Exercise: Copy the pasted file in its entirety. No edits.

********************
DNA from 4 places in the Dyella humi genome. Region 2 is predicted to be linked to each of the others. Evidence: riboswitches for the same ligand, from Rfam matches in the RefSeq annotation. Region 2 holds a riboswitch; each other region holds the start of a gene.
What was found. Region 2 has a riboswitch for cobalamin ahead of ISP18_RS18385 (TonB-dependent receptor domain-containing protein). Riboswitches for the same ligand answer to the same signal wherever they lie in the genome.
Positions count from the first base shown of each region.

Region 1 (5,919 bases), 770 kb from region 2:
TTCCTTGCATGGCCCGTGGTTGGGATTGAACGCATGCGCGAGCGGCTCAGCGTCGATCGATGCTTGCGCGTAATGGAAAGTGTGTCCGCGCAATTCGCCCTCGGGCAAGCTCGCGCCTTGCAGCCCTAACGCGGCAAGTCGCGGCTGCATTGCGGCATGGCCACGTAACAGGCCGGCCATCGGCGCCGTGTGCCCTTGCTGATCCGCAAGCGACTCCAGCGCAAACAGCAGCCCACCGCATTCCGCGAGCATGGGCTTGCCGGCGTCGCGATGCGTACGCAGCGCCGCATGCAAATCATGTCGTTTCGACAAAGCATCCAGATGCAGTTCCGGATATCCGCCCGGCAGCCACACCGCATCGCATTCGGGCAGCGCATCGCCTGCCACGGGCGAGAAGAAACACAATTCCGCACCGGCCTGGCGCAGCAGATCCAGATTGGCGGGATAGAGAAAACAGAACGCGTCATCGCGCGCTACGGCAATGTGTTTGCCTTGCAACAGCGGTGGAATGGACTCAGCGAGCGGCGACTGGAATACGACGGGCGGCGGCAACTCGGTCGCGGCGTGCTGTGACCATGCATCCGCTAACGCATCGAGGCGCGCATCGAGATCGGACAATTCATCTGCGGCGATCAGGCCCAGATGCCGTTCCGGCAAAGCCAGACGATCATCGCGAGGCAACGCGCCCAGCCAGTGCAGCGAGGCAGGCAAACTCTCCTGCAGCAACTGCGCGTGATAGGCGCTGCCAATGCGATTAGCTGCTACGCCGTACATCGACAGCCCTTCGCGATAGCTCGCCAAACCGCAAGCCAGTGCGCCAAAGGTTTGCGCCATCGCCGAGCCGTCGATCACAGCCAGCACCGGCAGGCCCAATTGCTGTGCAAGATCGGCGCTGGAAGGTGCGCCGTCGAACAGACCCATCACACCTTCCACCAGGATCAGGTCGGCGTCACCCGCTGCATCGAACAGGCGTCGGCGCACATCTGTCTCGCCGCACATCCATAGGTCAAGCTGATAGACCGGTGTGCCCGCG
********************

DNA from 4 places in the Dyella humi genome. Region 2 is predicted to be linked to each of the others. Evidence: riboswitches for the same ligand, from Rfam matches in the RefSeq annotation. Region 2 holds a riboswitch; each other region holds the start of a gene.
What was found. Region 2 has a riboswitch for cobalamin ahead of ISP18_RS18385 (TonB-dependent receptor domain-containing protein). Riboswitches for the same ligand answer to the same signal wherever they lie in the genome.
Positions count from the first base shown of each region.

Region 1 (5,919 bases), 770 kb from region 2:
TTCCTTGCATGGCCCGTGGTTGGGATTGAACGCATGCGCGAGCGGCTCAGCGTCGATCGATGCTTGCGCGTAATGGAAAGTGTGTCCGCGCAATTCGCCCTCGGGCAAGCTCGCGCCTTGCAGCCCTAACGCGGCAAGTCGCGGCTGCATTGCGGCATGGCCACGTAACAGGCCGGCCATCGGCGCCGTGTGCCCTTGCTGATCCGCAAGCGACTCCAGCGCAAACAGCAGCCCACCGCATTCCGCGAGCATGGGCTTGCCGGCGTCGCGATGCGTACGCAGCGCCGCATGCAAATCATGTCGTTTCGACAAAGCATCCAGATGCAGTTCCGGATATCCGCCCGGCAGCCACACCGCATCGCATTCGGGCAGCGCATCGCCTGCCACGGGCGAGAAGAAACACAATTCCGCACCGGCCTGGCGCAGCAGATCCAGATTGGCGGGATAGAGAAAACAGAACGCGTCATCGCGCGCTACGGCAATGTGTTTGCCTTGCAACAGCGGTGGAATGGACTCAGCGAGCGGCGACTGGAATACGACGGGCGGCGGCAACTCGGTCGCGGCGTGCTGTGACCATGCATCCGCTAACGCATCGAGGCGCGCATCGAGATCGGACAATTCATCTGCGGCGATCAGGCCCAGATGCCGTTCCGGCAAAGCCAGACGATCATCGCGAGGCAACGCGCCCAGCCAGTGCAGCGAGGCAGGCAAACTCTCCTGCAGCAACTGCGCGTGATAGGCGCTGCCAATGCGATTAGCTGCTACGCCGTACATCGACAGCCCTTCGCGATAGCTCGCCAAACCGCAAGCCAGTGCGCCAAAGGTTTGCGCCATCGCCGAGCCGTCGATCACAGCCAGCACCGGCAGGCCCAATTGCTGTGCAAGATCGGCGCTGGAAGGTGCGCCGTCGAACAGACCCATCACACCTTCCACCAGGATCAGGTCGGCGTCACCCGCTGCATCGAACAGGCGTCGGCGCACATCTGTCTCGCCGCACATCCATAGGTCAAGCTGATAGACCGGTGTGCCCGCG